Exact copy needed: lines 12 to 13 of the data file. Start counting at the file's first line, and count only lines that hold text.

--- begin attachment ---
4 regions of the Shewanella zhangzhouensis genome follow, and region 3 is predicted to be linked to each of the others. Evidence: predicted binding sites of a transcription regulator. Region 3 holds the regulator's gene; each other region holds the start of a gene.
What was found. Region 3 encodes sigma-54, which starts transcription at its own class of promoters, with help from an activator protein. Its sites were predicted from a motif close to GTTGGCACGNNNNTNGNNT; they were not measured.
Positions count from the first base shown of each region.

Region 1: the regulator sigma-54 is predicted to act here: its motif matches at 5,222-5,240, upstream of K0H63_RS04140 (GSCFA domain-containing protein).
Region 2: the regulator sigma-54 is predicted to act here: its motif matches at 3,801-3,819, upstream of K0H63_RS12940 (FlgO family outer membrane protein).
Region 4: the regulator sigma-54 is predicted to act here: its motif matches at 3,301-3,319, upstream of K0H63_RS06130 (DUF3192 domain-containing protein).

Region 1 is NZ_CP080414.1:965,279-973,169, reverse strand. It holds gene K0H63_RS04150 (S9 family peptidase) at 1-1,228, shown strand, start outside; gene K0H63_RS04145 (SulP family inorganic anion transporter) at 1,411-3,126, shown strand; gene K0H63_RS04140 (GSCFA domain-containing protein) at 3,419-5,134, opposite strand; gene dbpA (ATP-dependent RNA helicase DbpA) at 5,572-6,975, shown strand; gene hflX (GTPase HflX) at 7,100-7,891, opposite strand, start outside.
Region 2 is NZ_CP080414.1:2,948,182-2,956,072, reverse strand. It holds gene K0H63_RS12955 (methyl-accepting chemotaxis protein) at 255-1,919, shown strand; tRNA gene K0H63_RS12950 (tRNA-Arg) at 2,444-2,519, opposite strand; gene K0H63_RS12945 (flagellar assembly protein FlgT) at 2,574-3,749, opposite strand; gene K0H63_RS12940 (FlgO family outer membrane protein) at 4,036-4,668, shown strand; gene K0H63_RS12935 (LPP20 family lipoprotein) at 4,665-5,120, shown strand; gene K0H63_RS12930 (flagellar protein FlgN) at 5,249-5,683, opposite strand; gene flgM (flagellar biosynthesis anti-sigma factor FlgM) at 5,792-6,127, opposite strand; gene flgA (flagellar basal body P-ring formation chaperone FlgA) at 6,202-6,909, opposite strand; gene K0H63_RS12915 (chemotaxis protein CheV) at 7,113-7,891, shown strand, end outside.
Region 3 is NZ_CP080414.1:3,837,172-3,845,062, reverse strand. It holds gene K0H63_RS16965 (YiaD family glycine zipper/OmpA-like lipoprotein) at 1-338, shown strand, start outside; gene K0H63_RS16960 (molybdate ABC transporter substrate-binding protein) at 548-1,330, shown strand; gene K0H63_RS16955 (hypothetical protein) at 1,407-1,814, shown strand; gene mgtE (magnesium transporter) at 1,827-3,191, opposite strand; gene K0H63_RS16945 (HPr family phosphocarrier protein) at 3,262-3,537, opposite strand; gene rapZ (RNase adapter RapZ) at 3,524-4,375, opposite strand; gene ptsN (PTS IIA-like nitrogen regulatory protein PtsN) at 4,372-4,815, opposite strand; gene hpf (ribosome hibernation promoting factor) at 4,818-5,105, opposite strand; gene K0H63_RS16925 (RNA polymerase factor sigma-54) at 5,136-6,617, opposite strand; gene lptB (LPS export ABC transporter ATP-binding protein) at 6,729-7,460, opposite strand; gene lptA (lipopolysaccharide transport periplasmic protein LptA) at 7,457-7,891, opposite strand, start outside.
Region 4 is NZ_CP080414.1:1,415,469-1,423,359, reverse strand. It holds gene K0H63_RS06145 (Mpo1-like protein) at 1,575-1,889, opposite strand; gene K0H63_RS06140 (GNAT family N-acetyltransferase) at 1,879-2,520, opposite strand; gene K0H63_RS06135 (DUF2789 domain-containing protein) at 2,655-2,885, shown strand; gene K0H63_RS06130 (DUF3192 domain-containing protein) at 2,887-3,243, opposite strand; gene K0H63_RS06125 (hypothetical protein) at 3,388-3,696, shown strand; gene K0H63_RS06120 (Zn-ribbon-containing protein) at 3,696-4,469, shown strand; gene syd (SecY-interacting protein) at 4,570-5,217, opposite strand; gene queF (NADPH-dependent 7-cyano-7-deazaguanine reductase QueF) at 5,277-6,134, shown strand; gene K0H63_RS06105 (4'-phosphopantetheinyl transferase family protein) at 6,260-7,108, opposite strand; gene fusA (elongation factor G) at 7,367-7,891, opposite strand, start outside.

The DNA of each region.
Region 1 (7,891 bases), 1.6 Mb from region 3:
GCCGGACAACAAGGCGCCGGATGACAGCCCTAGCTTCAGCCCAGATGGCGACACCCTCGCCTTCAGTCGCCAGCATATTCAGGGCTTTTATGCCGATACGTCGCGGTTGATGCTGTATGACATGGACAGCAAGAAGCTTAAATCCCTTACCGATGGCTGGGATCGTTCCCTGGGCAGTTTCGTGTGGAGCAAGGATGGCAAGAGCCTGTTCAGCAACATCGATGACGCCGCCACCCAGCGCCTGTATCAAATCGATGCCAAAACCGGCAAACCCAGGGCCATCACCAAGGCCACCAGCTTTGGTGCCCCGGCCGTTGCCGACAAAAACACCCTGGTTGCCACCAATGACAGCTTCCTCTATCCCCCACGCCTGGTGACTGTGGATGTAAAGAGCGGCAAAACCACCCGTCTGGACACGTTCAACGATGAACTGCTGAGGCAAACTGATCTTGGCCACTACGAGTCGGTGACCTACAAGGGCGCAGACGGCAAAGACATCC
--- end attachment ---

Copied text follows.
Region 1 (7,891 bases), 1.6 Mb from region 3:
GCCGGACAACAAGGCGCCGGATGACAGCCCTAGCTTCAGCCCAGATGGCGACACCCTCGCCTTCAGTCGCCAGCATATTCAGGGCTTTTATGCCGATACGTCGCGGTTGATGCTGTATGACATGGACAGCAAGAAGCTTAAATCCCTTACCGATGGCTGGGATCGTTCCCTGGGCAGTTTCGTGTGGAGCAAGGATGGCAAGAGCCTGTTCAGCAACATCGATGACGCCGCCACCCAGCGCCTGTATCAAATCGATGCCAAAACCGGCAAACCCAGGGCCATCACCAAGGCCACCAGCTTTGGTGCCCCGGCCGTTGCCGACAAAAACACCCTGGTTGCCACCAATGACAGCTTCCTCTATCCCCCACGCCTGGTGACTGTGGATGTAAAGAGCGGCAAAACCACCCGTCTGGACACGTTCAACGATGAACTGCTGAGGCAAACTGATCTTGGCCACTACGAGTCGGTGACCTACAAGGGCGCAGACGGCAAAGACATCC